New research has revealed that fewer than half of schools and colleges in the UK believe they are fully compliant with GDPR statutes.
The research, carried out by RM Education and Trend Micro, shows that only 48% of respondents from schools and colleges across the UK stated that they believe their institution to be fully GDPR compliant.
From the latest issue: How has the first year of GDPR impacted education?
Legacy systems were stated as a core challenge by 23% of respondents, with 46% citing security awareness, and 31% a lack of financial investment.
In terms of safety, 77% of respondents stated they were confident that their school or college was as secure as it could be against a data breach. However, only 71% of schools had a formal data breach response plan in place.
Steve Forbes, principal product manager at RM Education said: “One surprising finding is that 91% of schools and colleges surveyed stated that they knew where all their data resides.
“Schools and colleges process large quantities of data on their pupils, staff and suppliers, and it’s likely that data is in more places than perhaps thought.”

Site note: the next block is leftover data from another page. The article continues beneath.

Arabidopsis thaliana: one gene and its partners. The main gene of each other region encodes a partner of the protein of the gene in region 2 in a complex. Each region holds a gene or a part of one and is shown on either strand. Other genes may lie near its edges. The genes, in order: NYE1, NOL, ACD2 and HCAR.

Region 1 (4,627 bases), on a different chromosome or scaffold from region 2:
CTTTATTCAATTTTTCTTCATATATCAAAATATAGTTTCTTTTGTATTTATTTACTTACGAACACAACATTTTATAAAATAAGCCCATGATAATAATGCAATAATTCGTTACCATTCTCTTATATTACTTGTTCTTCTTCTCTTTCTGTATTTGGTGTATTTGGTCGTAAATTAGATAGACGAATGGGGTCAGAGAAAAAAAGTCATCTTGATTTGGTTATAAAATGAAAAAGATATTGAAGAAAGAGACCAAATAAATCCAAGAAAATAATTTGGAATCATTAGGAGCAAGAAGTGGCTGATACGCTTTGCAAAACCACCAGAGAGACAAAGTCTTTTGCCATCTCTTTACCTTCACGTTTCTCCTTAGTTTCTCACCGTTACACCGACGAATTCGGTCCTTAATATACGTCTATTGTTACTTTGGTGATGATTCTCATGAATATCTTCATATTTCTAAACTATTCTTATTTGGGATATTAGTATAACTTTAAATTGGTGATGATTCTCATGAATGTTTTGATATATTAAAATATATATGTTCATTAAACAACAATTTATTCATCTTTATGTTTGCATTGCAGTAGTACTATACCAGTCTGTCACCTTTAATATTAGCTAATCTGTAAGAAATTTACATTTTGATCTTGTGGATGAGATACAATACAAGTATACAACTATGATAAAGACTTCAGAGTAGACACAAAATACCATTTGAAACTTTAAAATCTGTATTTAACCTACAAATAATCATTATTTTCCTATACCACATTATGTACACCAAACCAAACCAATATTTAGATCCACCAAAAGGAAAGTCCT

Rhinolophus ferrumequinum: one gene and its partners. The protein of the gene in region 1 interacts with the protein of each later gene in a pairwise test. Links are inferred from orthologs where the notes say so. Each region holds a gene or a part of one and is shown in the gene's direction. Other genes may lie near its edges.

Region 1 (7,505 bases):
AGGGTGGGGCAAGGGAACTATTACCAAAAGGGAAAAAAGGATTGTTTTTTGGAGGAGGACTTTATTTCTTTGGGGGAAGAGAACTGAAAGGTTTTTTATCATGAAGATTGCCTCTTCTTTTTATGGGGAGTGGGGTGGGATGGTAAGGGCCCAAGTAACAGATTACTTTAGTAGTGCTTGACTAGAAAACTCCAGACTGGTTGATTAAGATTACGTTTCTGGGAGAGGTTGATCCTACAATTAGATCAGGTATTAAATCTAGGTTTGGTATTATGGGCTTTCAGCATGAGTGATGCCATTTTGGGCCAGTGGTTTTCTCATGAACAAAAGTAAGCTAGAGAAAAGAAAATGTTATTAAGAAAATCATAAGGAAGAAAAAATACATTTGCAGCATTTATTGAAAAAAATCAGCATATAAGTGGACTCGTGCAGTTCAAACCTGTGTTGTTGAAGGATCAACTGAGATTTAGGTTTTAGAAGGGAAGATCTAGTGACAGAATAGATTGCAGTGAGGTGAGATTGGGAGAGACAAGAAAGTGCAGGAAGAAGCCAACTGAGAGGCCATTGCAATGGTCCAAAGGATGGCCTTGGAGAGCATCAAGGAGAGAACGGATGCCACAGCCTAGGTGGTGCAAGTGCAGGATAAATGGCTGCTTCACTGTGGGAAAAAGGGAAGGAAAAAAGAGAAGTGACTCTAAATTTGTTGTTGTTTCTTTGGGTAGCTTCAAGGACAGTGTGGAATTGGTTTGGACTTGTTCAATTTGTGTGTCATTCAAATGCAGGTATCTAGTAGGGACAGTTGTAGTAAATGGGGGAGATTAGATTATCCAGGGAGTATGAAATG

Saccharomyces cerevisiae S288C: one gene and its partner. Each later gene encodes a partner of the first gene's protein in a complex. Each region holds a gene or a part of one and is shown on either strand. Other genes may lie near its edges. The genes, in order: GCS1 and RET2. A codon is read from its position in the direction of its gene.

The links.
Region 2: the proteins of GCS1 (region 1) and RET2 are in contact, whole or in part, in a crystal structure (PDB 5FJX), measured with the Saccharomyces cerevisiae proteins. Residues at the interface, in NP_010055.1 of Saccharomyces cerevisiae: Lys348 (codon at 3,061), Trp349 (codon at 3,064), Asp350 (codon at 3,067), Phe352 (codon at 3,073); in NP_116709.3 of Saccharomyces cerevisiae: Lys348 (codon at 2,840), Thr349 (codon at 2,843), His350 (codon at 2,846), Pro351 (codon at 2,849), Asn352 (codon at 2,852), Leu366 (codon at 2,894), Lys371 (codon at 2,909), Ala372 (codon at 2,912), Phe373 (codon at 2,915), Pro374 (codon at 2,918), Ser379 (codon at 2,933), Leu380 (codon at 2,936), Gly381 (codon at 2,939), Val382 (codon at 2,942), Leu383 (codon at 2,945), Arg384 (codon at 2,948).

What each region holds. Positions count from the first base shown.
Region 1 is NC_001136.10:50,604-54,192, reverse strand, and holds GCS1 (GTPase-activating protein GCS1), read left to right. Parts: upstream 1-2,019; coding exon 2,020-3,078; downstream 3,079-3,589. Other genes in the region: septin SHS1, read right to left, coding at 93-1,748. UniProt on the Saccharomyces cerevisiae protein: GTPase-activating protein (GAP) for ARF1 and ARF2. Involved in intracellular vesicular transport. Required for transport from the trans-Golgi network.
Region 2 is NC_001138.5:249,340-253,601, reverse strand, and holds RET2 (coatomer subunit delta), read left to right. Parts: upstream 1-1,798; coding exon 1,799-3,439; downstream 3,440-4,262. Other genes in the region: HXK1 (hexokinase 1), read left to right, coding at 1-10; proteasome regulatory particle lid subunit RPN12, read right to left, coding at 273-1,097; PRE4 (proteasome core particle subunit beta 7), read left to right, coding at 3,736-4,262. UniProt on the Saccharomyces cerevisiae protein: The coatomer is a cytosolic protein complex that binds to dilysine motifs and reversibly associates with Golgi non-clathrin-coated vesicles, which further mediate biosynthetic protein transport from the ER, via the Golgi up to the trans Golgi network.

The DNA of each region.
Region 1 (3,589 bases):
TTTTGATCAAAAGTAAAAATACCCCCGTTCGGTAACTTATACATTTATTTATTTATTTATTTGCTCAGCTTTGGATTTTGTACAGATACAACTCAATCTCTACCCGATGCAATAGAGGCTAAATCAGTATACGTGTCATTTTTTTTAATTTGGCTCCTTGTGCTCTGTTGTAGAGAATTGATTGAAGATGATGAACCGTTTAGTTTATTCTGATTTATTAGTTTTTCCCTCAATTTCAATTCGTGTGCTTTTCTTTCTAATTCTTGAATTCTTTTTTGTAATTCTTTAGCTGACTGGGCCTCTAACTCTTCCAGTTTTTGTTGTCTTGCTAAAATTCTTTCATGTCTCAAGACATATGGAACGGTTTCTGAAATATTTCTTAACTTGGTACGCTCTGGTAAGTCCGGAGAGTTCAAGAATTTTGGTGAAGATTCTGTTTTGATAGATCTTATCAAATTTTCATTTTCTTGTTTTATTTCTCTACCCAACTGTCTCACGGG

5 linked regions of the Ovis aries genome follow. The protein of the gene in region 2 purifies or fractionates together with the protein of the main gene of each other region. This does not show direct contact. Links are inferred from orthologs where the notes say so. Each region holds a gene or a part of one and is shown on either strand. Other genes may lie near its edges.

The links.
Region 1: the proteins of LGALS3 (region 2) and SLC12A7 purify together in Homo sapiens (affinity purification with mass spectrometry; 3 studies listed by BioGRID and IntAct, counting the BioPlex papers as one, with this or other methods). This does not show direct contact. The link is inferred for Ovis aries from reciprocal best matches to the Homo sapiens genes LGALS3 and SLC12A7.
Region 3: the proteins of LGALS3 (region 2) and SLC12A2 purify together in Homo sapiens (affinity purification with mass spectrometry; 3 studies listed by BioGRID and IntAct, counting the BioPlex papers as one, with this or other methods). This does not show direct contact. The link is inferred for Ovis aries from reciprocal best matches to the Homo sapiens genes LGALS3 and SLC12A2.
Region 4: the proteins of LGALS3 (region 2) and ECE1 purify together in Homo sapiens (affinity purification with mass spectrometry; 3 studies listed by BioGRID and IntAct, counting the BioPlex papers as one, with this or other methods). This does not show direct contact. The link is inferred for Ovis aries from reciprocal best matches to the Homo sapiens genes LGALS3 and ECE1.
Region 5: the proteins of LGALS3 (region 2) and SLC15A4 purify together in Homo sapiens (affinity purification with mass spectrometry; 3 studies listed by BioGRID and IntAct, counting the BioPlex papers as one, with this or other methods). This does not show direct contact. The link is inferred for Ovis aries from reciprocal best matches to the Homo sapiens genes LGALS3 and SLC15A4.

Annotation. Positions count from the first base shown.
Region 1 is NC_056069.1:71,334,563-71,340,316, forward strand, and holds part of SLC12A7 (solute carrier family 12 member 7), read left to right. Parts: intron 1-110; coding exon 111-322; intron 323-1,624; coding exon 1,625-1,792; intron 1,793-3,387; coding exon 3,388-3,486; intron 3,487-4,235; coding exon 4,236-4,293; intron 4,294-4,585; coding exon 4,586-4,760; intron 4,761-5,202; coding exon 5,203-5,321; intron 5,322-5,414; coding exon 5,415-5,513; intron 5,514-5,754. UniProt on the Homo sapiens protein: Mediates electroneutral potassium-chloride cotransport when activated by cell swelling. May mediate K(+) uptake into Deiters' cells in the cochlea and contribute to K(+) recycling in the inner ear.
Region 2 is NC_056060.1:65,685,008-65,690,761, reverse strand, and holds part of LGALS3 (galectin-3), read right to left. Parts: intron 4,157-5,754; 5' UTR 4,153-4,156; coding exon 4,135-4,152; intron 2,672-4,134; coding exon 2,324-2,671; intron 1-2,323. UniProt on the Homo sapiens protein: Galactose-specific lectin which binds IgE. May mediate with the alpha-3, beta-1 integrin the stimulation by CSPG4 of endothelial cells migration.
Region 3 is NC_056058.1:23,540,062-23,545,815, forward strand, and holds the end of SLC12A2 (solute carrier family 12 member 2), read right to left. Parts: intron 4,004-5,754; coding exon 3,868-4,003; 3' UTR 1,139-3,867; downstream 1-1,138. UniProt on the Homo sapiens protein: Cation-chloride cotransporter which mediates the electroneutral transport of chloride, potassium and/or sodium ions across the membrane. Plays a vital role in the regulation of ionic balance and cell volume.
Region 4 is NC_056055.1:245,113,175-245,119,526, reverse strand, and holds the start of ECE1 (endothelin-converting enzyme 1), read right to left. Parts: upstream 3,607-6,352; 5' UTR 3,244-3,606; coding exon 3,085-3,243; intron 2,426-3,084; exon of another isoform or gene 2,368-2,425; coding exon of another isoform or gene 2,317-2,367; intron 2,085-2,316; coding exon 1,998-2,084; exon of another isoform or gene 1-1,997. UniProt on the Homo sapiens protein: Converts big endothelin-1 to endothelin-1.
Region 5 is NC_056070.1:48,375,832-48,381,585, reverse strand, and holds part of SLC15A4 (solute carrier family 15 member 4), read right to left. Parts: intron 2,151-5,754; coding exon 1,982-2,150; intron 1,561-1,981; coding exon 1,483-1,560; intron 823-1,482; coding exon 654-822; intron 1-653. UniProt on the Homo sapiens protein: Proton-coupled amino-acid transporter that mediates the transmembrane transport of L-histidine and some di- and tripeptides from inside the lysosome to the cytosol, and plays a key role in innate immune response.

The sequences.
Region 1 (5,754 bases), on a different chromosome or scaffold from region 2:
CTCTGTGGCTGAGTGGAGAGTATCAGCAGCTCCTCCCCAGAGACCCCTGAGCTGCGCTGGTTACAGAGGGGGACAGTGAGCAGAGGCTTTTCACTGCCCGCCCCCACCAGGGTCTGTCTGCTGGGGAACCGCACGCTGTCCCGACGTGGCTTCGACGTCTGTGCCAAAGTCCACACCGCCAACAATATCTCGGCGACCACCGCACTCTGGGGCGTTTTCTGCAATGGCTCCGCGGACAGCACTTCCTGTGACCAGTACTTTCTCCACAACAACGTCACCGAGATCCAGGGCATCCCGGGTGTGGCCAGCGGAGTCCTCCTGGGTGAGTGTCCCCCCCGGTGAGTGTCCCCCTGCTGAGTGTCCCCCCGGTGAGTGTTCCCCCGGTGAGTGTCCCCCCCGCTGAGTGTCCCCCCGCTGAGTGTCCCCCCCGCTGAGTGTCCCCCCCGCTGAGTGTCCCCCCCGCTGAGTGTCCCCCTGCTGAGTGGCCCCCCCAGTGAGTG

GDPR compliance does not sit with one role alone; and the responsibility for compliance is shared.
– Steve Forbes, RM Education
The research does suggest, however, that schools and colleges are taking GDPR seriously and that significant steps have been taken to work towards ensuring compliance.
Of those surveyed, 97% had updated their policies, 89% had increased staff training, 85% had hired a DPO (data protection officer) and 83% carried out a data audit.
However, there are some confusions about who should be responsible for GDPR compliance, as well as 38% of respondents reporting an increased IT spend as a result of becoming GDPR compliant.
Forbes said: “60% of those surveyed said final responsibility for GDPR sits with the principal or head teacher, 42% said the responsibility also sits with the DPO, and 31% said responsibility also lies with the head of IT.
“GDPR compliance does not sit with one role alone; and the responsibility for compliance is shared.”
In terms of the biggest threats to data, 75% of respondents cited accidental loss by staff, and 19% said cybercriminals.
The full report can be found at rm.com/GDPR-in-schools